There is no life without Bach, at least not for me, and the moment you are reading this, I will be far away from home, on the beach, sitting in the sand, looking at the blue sky and doing nothing. Nothing except reading, listening to Bach and perhaps pondering whether I will run once more across the beach and throw myself into the waves. Right, I am on my much deserved vacation while at home the grape harvest has begun and the weather is gradually changing into a familiar grey-with-occasional-rain pattern. Welcome autumn!
The other day I felt tired, miserable, distressed. I felt like hiding from the hideous world, from which I felt totally disconnected. Hiding – but where? Johann Sebastian Bach’s music is a good place to hide, a sanctuary of singular beauty, where I always feel welcome, where I can stop thinking, where I don’t have to talk or to explain or justify. In the realm of Bach I can be. To be, to exist, without any conditions attached to it – philosophers from Parmenides to Georg Friedrich Wilhelm Hegel have struggled with the concept. How good it feels to be permeated by Bach’s Concerto for two Harpsichords, Strings and Continuo in C minor (BWV 1060), to forget reality and to contemplate Beauty, Purity, Eternity.
Music from the Bach family is a perfect way to start a day. Actually to start any day. On a sunny summer morning listening for example to Carl Philipp Emmanuel Bach’s Cello Concerto in A minor (Wq. 170) fills me with joy and enthusiasm and a strong desire to praise mankind’s inventiveness, it’s ability to create Beauty, its incredible power to fill others with happiness. What a gift from Johann Sebastian Bach’s son! What a generosity!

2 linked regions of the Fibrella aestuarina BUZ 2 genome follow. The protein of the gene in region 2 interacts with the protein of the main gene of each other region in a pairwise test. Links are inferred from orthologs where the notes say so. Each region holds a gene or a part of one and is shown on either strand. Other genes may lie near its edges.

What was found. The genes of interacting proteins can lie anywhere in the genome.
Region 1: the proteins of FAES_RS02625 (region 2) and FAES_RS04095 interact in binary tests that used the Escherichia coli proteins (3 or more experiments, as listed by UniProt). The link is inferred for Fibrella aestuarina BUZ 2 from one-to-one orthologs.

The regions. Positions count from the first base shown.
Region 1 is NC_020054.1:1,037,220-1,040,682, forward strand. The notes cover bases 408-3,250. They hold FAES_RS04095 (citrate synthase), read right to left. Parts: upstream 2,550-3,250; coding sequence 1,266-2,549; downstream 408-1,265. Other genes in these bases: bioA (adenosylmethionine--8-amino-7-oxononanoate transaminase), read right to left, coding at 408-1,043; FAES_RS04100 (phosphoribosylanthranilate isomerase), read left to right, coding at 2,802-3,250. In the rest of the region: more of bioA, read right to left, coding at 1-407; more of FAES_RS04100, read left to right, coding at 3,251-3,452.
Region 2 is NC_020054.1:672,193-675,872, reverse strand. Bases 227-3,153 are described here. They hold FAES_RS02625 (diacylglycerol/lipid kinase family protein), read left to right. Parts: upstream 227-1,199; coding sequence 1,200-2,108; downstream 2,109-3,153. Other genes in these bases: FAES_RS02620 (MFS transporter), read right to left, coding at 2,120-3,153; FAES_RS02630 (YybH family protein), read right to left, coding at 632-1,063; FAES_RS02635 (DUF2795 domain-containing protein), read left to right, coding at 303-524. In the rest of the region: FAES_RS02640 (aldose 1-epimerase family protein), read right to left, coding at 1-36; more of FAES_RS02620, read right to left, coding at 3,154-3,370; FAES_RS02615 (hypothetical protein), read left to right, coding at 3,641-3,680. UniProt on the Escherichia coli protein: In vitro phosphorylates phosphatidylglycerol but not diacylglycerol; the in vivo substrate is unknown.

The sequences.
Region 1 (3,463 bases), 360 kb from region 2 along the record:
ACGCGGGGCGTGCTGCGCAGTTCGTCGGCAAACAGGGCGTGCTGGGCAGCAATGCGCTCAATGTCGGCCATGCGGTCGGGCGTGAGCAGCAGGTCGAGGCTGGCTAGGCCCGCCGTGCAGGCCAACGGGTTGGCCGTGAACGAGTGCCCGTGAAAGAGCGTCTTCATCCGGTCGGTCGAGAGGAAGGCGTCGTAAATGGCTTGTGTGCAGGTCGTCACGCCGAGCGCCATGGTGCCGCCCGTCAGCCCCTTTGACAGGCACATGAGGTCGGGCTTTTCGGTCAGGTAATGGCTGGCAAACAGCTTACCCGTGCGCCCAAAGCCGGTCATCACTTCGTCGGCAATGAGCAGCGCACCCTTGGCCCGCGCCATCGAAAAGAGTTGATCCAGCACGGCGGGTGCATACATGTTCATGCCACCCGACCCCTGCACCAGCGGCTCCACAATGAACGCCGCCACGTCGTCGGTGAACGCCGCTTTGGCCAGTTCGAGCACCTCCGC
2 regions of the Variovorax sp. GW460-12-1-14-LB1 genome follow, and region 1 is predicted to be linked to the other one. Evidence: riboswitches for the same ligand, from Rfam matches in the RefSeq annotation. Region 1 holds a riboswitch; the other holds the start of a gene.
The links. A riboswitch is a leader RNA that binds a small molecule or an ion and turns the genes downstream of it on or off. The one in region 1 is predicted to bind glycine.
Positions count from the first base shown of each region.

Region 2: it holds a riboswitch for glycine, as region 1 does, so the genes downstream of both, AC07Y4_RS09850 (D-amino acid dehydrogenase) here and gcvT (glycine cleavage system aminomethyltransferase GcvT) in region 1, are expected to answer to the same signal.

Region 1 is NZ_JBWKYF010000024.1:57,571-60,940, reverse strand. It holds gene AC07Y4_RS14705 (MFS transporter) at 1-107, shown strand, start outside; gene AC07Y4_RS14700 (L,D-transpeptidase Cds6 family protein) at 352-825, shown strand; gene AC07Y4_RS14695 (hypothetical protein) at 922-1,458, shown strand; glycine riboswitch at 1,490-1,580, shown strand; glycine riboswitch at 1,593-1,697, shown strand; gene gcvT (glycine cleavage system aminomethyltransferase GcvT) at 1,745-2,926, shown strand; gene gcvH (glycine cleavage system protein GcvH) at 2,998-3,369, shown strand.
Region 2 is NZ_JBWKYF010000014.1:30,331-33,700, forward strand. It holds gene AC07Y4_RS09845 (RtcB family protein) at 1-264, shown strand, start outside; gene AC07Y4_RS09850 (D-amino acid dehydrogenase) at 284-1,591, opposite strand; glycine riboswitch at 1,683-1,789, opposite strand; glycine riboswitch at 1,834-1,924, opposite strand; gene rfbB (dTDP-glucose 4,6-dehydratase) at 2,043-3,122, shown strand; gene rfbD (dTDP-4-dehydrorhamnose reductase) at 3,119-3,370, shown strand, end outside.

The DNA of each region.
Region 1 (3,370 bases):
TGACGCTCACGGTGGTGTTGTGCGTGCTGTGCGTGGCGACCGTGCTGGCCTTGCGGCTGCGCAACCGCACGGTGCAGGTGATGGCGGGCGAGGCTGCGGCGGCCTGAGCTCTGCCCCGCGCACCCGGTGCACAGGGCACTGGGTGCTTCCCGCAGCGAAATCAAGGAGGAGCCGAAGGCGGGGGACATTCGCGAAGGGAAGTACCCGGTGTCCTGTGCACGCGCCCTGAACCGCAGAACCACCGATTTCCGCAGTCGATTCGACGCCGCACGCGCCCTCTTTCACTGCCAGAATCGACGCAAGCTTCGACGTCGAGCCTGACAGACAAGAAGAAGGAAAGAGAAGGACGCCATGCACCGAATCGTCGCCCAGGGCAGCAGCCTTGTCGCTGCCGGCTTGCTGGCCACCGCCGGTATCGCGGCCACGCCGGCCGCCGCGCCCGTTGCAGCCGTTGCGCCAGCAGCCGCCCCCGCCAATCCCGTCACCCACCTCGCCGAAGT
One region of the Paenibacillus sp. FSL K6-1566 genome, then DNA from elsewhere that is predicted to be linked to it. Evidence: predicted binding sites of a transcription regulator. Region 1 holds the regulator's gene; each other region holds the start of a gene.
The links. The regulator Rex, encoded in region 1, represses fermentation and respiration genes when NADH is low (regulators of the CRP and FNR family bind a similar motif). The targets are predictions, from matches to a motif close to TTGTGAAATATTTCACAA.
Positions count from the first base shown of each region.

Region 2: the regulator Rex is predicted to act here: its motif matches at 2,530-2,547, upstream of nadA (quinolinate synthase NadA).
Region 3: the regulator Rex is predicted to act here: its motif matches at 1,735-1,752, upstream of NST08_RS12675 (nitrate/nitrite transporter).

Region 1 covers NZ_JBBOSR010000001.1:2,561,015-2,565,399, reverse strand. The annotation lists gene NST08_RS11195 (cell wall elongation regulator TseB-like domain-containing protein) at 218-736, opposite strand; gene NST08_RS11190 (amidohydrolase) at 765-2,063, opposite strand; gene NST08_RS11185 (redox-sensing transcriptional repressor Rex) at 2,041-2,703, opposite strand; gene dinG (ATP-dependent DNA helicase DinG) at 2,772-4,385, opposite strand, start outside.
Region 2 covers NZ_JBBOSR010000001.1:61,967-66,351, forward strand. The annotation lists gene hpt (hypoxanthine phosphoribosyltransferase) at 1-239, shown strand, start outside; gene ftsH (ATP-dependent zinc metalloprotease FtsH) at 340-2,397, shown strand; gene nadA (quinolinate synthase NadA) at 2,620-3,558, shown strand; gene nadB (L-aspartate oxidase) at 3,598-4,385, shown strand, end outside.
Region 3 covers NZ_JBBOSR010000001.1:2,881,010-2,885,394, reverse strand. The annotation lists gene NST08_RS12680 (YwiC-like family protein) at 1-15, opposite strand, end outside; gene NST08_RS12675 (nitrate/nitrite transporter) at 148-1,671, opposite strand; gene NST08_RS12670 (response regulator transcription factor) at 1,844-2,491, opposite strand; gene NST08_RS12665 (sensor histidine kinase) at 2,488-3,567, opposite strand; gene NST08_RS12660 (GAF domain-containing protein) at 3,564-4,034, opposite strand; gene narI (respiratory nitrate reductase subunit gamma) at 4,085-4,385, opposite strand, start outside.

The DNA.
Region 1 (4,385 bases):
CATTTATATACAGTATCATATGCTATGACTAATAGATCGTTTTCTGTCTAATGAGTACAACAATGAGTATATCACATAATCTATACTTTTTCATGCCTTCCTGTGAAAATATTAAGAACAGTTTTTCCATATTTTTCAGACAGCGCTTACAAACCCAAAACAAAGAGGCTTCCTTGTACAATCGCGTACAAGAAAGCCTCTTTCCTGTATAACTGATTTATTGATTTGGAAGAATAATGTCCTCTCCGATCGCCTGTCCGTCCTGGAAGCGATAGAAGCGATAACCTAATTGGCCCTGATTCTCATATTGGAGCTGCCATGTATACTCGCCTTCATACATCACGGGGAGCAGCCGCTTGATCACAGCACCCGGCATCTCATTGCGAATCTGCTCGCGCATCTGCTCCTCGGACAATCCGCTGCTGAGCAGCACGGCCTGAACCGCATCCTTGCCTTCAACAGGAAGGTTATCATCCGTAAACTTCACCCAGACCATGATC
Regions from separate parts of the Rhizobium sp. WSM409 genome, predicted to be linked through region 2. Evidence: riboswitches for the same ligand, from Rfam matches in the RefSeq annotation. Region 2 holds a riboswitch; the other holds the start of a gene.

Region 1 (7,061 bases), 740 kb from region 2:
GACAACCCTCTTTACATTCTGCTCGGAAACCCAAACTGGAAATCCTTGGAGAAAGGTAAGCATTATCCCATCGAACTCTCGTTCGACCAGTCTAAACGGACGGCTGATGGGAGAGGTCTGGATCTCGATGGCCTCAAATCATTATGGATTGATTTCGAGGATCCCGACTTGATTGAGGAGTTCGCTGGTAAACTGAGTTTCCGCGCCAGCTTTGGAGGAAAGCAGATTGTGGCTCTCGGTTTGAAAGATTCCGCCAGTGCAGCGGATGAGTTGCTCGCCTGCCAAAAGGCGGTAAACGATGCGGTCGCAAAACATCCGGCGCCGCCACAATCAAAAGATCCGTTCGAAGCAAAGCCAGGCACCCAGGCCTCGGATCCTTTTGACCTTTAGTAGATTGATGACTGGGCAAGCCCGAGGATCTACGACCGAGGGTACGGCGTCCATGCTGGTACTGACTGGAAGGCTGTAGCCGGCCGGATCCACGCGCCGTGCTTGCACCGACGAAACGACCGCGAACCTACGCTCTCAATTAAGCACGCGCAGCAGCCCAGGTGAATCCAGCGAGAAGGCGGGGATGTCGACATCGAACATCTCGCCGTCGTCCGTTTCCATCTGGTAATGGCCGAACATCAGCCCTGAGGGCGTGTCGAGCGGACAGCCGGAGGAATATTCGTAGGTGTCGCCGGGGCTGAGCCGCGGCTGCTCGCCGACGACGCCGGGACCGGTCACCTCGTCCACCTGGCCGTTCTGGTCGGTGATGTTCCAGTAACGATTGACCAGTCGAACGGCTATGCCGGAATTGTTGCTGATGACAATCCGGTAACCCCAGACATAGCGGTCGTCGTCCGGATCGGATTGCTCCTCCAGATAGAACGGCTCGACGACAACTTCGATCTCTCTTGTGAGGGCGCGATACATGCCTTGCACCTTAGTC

Bach – that’s not just a composer’s name. It’s a whole dynasty of excellent musicians! We have already met Carl Philip Emmanuel Bach, one of Johann Sebastian Bach’s sons. Today we will explore a work written by Johann Bernard Bach, a cousin of Johann Sebastian. He was born in Erfurt in 1676 and died just a year before his famous cousin, in 1749. Johann Bernard Bach held the position as organist in Erfurt from 1695 on and moved into a similar position in Eisenach in 1703, where he was appointed as a court harpsichordist and later as the Kapellmeister of the court’s orchestra.